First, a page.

The Democratic Party has folded Sacramento into one of the tightest one-party grips in contemporary American politics. In November, bucking the national trend, Democrats in California won not just the governorship but 51 Assembly seats to Republicans’ 29, 24 state Senate seats to Republicans’ 14, and every statewide office. With the passage of a referendum lowering the number of legislative votes required to approve a state budget (from a two-thirds majority to a simple majority), California is that rarest of land masses for the 2011 Democratic Party: conquered territory. State Democrats have freedom to rule virtually unchallenged by the scattered, rusticated Republicans.
As 72-year-old Jerry Brown enters his second governorship, he has an agenda to match that power, with visions even greater than those that haunted his two-term administration of the 1970s and ’80s: building 20,000 megawatts of renewable power, laying a new high-speed rail network that will connect the state’s major cities, forging a statewide infrastructure for alternative energy, hiring thousands of green employees. The new governor’s environmental agenda is ambitious, untenably expensive, and indelibly popular with voters and lawmakers.
Yet when Brown looks out on Democrat-controlled California, he seems less like Caesar at the Rubicon than Wojciech Jaruzelski at the Gdansk Shipyard. Brown is champion of a workers’ party with monopoly control, yet all his plans are being derailed by a labor movement nobody can harness. _Reason
The unions’ political triumphs have molded a California in which government workers thrive at the expense of a struggling private sector. The state’s public school teachers are the highest-paid in the nation. Its prison guards can easily earn six-figure salaries. State workers routinely retire at 55 with pensions higher than their base pay for most of their working life. Meanwhile, what was once the most prosperous state now suffers from an unemployment rate far steeper than the nation’s and a flood of firms and jobs escaping high taxes and stifling regulations. This toxic combination—high public-sector employee costs and sagging economic fortunes—has produced recurring budget crises in Sacramento and in virtually every municipality in the state. _CityJournalCalifornia may be more beholden to government unions than most US states, but it is far from alone. Michigan, Ohio, New Jersey, Illinois, New York, and a score of other states are deeply wrapped within the web of government union power, and may find it ultimately impossible to escape doom.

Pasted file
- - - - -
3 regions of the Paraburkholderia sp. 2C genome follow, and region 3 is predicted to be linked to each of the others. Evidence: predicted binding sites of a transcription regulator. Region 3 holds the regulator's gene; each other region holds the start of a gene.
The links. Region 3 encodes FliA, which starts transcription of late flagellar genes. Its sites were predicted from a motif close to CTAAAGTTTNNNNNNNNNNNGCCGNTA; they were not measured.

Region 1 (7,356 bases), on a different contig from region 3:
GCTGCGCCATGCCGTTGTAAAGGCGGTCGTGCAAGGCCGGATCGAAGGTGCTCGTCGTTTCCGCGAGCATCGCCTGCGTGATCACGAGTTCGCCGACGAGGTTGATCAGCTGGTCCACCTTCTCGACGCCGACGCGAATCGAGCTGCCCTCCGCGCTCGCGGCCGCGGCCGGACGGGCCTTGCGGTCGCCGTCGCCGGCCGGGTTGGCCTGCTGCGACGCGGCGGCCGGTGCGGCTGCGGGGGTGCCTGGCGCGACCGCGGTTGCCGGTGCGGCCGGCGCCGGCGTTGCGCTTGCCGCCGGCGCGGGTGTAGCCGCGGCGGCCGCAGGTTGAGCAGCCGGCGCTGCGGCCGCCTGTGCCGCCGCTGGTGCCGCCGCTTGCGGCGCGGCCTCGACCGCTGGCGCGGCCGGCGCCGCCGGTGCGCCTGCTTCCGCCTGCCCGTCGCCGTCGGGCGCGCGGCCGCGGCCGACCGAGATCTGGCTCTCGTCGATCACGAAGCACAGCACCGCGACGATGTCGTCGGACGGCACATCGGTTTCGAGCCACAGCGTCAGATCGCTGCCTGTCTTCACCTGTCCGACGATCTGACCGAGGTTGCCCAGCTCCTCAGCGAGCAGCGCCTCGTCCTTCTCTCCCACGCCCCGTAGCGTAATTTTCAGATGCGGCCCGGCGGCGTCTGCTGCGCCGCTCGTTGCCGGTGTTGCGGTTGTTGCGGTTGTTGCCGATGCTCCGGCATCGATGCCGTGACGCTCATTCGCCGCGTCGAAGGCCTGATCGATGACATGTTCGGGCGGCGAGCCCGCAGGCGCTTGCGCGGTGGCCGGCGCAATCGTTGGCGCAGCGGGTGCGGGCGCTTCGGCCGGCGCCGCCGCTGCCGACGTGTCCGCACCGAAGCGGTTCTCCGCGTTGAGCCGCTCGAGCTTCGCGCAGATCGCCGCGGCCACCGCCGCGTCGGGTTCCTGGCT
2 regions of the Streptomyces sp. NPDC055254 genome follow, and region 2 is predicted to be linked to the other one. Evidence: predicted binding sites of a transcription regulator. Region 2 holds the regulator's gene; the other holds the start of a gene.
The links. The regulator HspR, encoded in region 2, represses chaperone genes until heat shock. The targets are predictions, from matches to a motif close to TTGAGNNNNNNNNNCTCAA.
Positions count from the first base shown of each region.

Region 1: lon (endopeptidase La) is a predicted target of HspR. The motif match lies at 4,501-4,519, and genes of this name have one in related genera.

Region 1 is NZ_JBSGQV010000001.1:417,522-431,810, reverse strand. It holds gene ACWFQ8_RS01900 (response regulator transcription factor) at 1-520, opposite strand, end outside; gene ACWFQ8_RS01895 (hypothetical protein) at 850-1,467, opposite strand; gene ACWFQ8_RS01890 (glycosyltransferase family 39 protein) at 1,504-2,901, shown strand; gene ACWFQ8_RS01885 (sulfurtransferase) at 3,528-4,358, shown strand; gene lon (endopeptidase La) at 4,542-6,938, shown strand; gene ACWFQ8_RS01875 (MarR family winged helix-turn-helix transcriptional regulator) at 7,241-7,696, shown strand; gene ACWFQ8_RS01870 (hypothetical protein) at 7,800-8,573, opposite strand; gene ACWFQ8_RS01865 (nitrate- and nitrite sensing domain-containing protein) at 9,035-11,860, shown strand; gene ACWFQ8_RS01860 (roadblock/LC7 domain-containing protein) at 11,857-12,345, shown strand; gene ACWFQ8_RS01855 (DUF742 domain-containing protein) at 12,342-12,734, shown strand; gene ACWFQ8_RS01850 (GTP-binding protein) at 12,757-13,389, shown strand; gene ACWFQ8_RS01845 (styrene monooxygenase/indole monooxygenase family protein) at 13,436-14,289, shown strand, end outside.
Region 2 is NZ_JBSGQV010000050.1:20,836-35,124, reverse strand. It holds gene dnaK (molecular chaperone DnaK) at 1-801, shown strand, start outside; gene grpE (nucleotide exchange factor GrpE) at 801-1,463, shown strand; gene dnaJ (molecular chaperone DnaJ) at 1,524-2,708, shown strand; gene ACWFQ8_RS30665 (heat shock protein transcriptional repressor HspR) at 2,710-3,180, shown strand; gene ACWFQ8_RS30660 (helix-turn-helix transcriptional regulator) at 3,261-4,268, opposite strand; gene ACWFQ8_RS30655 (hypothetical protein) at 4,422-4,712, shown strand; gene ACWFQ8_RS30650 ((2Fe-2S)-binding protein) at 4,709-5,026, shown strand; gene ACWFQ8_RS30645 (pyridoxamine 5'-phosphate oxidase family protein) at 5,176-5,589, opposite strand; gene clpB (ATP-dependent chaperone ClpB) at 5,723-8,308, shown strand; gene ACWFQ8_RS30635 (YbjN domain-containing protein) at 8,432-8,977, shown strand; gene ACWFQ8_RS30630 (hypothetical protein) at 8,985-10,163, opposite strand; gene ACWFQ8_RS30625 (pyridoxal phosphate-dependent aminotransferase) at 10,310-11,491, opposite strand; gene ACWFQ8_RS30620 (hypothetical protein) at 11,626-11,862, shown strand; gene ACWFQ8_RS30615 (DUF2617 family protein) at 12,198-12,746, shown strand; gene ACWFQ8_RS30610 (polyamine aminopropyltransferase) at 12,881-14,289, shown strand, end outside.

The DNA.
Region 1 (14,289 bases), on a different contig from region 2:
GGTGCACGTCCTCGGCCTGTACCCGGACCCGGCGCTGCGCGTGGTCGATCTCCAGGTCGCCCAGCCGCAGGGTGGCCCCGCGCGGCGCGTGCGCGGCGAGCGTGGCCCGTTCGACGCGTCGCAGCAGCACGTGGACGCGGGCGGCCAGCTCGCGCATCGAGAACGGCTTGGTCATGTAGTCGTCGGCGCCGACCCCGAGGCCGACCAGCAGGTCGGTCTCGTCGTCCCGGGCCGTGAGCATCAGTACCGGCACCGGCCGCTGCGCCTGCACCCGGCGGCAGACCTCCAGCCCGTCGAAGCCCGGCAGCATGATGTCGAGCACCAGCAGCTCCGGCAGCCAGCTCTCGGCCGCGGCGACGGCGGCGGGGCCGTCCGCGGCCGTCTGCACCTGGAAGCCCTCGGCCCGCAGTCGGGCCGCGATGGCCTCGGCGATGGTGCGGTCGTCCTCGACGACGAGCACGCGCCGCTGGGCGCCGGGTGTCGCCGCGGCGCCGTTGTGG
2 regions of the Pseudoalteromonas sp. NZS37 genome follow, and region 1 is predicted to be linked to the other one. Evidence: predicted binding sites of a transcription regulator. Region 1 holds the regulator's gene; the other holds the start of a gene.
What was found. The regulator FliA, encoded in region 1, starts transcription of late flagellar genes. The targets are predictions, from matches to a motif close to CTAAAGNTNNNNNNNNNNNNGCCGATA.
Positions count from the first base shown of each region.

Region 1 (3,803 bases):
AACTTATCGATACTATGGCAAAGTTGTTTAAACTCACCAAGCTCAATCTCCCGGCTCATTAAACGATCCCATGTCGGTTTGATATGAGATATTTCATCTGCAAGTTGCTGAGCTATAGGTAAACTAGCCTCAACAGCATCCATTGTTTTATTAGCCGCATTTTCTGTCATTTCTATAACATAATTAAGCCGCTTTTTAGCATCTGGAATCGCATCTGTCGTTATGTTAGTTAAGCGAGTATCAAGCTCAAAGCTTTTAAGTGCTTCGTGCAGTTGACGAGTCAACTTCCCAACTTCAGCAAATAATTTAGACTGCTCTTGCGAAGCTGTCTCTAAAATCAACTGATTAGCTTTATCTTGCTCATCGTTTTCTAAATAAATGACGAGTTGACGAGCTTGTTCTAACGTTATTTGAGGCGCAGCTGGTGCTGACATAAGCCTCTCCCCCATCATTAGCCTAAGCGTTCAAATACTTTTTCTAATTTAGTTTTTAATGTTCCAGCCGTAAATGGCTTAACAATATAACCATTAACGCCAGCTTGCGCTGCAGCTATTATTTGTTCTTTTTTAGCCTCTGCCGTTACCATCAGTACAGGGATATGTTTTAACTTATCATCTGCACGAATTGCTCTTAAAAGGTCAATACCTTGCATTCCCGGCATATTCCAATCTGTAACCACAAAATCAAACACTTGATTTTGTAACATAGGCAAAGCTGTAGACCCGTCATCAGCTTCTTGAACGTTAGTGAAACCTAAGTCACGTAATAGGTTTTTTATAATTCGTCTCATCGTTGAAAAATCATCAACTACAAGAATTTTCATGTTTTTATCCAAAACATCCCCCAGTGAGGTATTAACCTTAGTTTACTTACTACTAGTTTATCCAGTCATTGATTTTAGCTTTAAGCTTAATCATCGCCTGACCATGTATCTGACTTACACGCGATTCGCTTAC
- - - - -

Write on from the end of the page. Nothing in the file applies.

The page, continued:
...public-sector workers are spoiled rotten. Government employees earn 21% more than private ones and are 24% more likely to have access to health care. Only 21% of private workers enjoy a defined-benefit (DB) pension, which guarantees retirement income based on years of service and final salary. But 84% of state and local workers still receive DB plans.US governments are corrupted by ties to government unions from the top to the bottom. Good government is impossible under these conditions, much less a viable economic plan for commercial prosperity.
All this might be grand if states and cities could afford it, but they cannot; unlike the federal government, they have the pesky obligation to balance their budgets. The recession has already drained pension funds. _Economist
The enslavement of taxpayers by government unions is virtually complete in California, and at least a handful of other states. But the Obama government wants to put every US state into the same position as California and Illinois. It is not clear that the nation could recover from such a disastrous plan, if achieved.
More: Even the NYTimes is beginning to see the handwriting on the wall for government unions. Anyone still pro government union by now, simply has no brain. Such people are generally referred to as zombies, in the age of Obama. ;-)
Taken from an article published earlier on Al Fin